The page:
History of revenue payments
Since 2010, the state of Florida and the Seminole Tribe have had an exclusivity agreement that gives the tribe the right to be the sole provider of table games in the state.
The tribe also has exclusive rights to offer slot machines in the state, with a couple of exceptions. Naturally, this is a mutually beneficial agreement as the state gets an annual revenue payment from the tribe. The payment usually ranges from $350m (£272.5m) to $400m (£311.4m). Since the agreement has been in place, the state has received over $2bn (£1.56bn), a significant portion of the state budget.
However, some of the key terms of the compact agreement expired in 2015. A makeshift agreement was reached by the previous Governor, Rick Scott. This temporary fix extended the tribe’s exclusivity, but it expires on May 31.
Current Governor Ron DeSantis has been skeptical about some of the attempts to create a renewal of this compact. He is not looking to rush into an agreement that he may regret at a later date. Now it looks as if the state’s revenue could be in jeopardy.
Tribe stops revenue sharing payments
The Seminole Tribe is taking a hard stance in negotiating for a new compact. They are stopping their revenue sharing payments to the state.
The tribe sent a letter to Governor DeSantis announcing plans to stop revenue sharing payments from their six casino operations in Florida.
Marcellus Osceola Jr., the chairman of the tribal council, wrote the letter. He said that they have had a good relationship with the state in recent years and they hope that they can come to an agreement and continue working together long into the future. However, the tribe does not believe that the state is fulfilling its end of the bargain.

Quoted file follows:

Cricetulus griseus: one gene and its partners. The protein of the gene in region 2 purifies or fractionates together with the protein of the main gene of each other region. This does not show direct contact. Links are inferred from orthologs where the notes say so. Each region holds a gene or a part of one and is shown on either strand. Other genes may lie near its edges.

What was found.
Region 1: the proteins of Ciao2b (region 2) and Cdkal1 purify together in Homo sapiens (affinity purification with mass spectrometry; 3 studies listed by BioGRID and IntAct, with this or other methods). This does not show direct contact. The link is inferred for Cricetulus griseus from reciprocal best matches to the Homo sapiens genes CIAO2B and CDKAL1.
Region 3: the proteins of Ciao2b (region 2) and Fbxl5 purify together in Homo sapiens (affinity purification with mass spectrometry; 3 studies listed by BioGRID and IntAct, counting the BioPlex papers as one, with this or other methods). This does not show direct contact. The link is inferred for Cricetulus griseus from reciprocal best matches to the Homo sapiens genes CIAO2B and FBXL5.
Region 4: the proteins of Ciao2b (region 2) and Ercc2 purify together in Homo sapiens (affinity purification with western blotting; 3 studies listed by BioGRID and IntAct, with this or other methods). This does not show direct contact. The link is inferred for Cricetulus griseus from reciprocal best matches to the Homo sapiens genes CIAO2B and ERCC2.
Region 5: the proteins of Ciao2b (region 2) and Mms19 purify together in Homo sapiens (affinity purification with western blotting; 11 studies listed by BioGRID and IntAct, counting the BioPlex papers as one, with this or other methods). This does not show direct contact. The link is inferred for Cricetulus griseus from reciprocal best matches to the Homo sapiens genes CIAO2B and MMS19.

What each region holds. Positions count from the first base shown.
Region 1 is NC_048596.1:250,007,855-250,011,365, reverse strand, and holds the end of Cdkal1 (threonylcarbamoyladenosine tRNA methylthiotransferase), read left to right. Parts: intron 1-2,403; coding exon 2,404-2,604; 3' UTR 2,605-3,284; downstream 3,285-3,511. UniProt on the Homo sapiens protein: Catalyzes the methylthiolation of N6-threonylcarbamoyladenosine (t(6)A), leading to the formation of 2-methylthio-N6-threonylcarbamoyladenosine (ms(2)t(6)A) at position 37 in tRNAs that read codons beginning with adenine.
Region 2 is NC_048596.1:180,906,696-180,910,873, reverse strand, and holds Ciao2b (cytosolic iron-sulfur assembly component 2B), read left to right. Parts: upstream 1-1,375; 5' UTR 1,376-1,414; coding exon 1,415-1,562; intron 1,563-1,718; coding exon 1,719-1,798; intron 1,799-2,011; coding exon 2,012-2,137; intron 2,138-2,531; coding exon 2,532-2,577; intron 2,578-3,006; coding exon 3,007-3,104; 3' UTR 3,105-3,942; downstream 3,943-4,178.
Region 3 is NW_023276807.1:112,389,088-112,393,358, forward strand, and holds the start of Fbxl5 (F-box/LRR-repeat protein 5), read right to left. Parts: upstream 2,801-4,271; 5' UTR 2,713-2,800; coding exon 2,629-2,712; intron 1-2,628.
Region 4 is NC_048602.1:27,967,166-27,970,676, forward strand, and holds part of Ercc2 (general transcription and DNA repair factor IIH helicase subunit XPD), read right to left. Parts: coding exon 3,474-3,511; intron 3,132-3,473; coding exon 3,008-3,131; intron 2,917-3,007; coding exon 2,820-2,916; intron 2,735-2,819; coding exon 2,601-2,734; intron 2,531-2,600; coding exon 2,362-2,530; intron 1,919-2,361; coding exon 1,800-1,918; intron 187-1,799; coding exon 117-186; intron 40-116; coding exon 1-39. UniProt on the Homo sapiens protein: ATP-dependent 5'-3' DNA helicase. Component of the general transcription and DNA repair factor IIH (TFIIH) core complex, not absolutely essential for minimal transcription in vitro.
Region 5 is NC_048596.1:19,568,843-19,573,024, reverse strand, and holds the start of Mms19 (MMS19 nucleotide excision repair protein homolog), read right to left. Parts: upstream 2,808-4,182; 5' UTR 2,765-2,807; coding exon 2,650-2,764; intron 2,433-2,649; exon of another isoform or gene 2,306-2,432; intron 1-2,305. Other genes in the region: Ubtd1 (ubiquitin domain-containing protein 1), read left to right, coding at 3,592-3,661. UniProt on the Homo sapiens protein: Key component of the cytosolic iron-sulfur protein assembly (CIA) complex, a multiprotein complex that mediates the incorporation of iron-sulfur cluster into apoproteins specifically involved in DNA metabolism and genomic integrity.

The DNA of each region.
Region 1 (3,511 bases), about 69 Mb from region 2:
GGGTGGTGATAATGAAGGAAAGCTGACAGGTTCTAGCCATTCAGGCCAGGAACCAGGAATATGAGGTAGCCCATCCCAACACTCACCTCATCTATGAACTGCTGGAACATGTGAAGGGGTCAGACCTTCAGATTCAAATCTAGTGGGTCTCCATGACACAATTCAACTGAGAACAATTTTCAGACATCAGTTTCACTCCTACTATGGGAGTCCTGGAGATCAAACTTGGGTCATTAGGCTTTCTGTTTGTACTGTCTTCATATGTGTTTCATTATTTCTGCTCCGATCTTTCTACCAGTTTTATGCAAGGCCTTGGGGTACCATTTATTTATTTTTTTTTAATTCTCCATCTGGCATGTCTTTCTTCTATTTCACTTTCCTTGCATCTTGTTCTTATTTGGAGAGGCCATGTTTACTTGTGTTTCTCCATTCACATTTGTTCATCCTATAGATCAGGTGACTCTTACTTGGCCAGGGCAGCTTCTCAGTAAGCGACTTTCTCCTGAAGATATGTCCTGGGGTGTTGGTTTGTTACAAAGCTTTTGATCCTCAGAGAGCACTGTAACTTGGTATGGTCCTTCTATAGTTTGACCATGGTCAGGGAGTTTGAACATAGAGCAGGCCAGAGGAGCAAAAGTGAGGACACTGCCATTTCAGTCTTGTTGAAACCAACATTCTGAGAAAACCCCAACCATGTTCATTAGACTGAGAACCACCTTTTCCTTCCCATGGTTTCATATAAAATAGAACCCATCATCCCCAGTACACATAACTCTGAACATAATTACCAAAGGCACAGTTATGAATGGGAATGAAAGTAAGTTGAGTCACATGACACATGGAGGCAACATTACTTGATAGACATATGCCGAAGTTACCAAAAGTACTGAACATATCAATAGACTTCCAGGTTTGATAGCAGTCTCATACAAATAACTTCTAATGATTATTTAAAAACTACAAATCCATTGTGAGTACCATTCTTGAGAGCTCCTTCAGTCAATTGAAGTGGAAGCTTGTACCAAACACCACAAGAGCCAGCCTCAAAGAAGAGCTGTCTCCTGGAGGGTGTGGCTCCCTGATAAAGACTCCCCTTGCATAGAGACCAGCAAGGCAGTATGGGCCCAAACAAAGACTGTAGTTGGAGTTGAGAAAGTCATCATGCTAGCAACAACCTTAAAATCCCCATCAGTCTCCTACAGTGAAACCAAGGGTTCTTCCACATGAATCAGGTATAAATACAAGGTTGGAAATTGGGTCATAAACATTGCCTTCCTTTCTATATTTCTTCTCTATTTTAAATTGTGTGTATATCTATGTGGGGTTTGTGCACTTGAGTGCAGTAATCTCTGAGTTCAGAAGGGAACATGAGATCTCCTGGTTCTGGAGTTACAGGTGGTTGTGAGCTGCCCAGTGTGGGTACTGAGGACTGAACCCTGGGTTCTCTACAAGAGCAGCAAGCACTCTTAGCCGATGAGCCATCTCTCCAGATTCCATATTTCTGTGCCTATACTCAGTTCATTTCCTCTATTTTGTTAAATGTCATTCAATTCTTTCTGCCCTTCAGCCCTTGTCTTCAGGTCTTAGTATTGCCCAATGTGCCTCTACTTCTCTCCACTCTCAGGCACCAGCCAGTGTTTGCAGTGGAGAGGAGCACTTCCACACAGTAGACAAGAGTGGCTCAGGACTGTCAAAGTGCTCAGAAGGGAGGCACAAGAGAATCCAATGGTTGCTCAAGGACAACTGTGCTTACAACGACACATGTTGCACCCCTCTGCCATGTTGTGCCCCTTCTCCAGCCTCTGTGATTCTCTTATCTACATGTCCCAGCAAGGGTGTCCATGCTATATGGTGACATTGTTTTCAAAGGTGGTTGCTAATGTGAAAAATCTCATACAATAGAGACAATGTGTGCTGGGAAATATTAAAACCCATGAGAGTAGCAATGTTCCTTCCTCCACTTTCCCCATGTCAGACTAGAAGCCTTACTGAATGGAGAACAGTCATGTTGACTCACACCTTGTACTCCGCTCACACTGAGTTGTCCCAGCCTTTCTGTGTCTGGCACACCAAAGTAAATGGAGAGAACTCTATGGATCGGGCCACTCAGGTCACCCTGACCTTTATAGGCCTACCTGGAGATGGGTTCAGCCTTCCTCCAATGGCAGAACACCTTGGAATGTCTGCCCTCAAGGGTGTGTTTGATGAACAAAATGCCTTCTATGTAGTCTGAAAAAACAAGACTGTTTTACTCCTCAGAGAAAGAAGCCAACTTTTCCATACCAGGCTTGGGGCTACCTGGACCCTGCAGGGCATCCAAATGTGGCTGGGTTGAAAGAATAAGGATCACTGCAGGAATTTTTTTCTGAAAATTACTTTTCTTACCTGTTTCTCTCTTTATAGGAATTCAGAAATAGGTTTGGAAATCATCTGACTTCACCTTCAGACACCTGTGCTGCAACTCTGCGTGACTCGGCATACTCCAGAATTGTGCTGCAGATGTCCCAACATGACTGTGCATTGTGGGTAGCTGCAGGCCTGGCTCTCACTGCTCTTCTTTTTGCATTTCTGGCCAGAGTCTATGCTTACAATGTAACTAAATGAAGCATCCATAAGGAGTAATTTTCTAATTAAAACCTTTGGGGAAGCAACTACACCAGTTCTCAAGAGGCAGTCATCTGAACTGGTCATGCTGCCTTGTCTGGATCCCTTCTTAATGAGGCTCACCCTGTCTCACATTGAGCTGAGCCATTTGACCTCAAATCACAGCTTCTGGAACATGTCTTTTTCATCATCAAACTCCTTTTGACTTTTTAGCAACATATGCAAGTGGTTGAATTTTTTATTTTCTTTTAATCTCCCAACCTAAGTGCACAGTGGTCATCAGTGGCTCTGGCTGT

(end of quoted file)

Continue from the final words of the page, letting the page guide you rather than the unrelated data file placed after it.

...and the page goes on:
It appears that the tribe is not happy with certain types of infringement onto their exclusive gaming rights. Certain card rooms in the state have “designated player” games. The tribe says that this violates its exclusive right to offer card games. The courts have sided with the tribe on this matter.
In the eyes of the tribe, the state is not properly fulfilling their promise to aggressively enforce the rights of the tribe through their compact.
What happens next?
The future is now uncertain because Florida’s legislative session has come to an end. This has been a common theme in recent years but, in previous years, the temporary compact was still in effect. Now there is no agreement in effect and the state will no longer receive the revenue sharing payments.
The governor plans to resume discussions on the issue during the summer. The tribe respects this decision, but the letter also says: “In the meantime, the Tribe will follow its agreement with the state and suspend its revenue share payments until the illegal banked card game issue is resolved.”
Due to the lack of progress on the issue, there was no provision in the state’s $91.1bn (£70.9bn) budget for the tribe’s revenue share payments. There has been no official requirement for the tribe to make these payments since March 31 but they contained to do so regardless until now.